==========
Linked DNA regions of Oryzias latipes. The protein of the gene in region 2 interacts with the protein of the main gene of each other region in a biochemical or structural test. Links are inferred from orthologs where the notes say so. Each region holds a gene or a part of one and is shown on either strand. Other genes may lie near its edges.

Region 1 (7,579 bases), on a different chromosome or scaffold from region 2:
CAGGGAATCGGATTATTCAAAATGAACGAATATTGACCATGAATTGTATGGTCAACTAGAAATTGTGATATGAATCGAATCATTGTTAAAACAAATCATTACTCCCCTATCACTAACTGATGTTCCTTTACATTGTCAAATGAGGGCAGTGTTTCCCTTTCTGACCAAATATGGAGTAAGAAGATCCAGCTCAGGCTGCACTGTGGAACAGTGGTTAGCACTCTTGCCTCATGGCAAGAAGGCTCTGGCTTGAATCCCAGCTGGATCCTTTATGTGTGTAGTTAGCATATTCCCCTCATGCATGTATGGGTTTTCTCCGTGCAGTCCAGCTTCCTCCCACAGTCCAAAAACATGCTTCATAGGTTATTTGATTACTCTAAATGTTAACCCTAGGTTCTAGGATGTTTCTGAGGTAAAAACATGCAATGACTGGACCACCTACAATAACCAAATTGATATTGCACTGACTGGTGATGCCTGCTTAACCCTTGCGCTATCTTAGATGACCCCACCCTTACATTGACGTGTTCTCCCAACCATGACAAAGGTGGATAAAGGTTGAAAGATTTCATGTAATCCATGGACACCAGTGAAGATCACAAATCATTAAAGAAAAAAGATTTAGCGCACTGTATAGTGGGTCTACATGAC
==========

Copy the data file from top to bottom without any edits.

Linked DNA regions of Oryzias latipes. The protein of the gene in region 2 interacts with the protein of the main gene of each other region in a biochemical or structural test. Links are inferred from orthologs where the notes say so. Each region holds a gene or a part of one and is shown on either strand. Other genes may lie near its edges.

Region 1 (7,579 bases), on a different chromosome or scaffold from region 2:
CAGGGAATCGGATTATTCAAAATGAACGAATATTGACCATGAATTGTATGGTCAACTAGAAATTGTGATATGAATCGAATCATTGTTAAAACAAATCATTACTCCCCTATCACTAACTGATGTTCCTTTACATTGTCAAATGAGGGCAGTGTTTCCCTTTCTGACCAAATATGGAGTAAGAAGATCCAGCTCAGGCTGCACTGTGGAACAGTGGTTAGCACTCTTGCCTCATGGCAAGAAGGCTCTGGCTTGAATCCCAGCTGGATCCTTTATGTGTGTAGTTAGCATATTCCCCTCATGCATGTATGGGTTTTCTCCGTGCAGTCCAGCTTCCTCCCACAGTCCAAAAACATGCTTCATAGGTTATTTGATTACTCTAAATGTTAACCCTAGGTTCTAGGATGTTTCTGAGGTAAAAACATGCAATGACTGGACCACCTACAATAACCAAATTGATATTGCACTGACTGGTGATGCCTGCTTAACCCTTGCGCTATCTTAGATGACCCCACCCTTACATTGACGTGTTCTCCCAACCATGACAAAGGTGGATAAAGGTTGAAAGATTTCATGTAATCCATGGACACCAGTGAAGATCACAAATCATTAAAGAAAAAAGATTTAGCGCACTGTATAGTGGGTCTACATGAC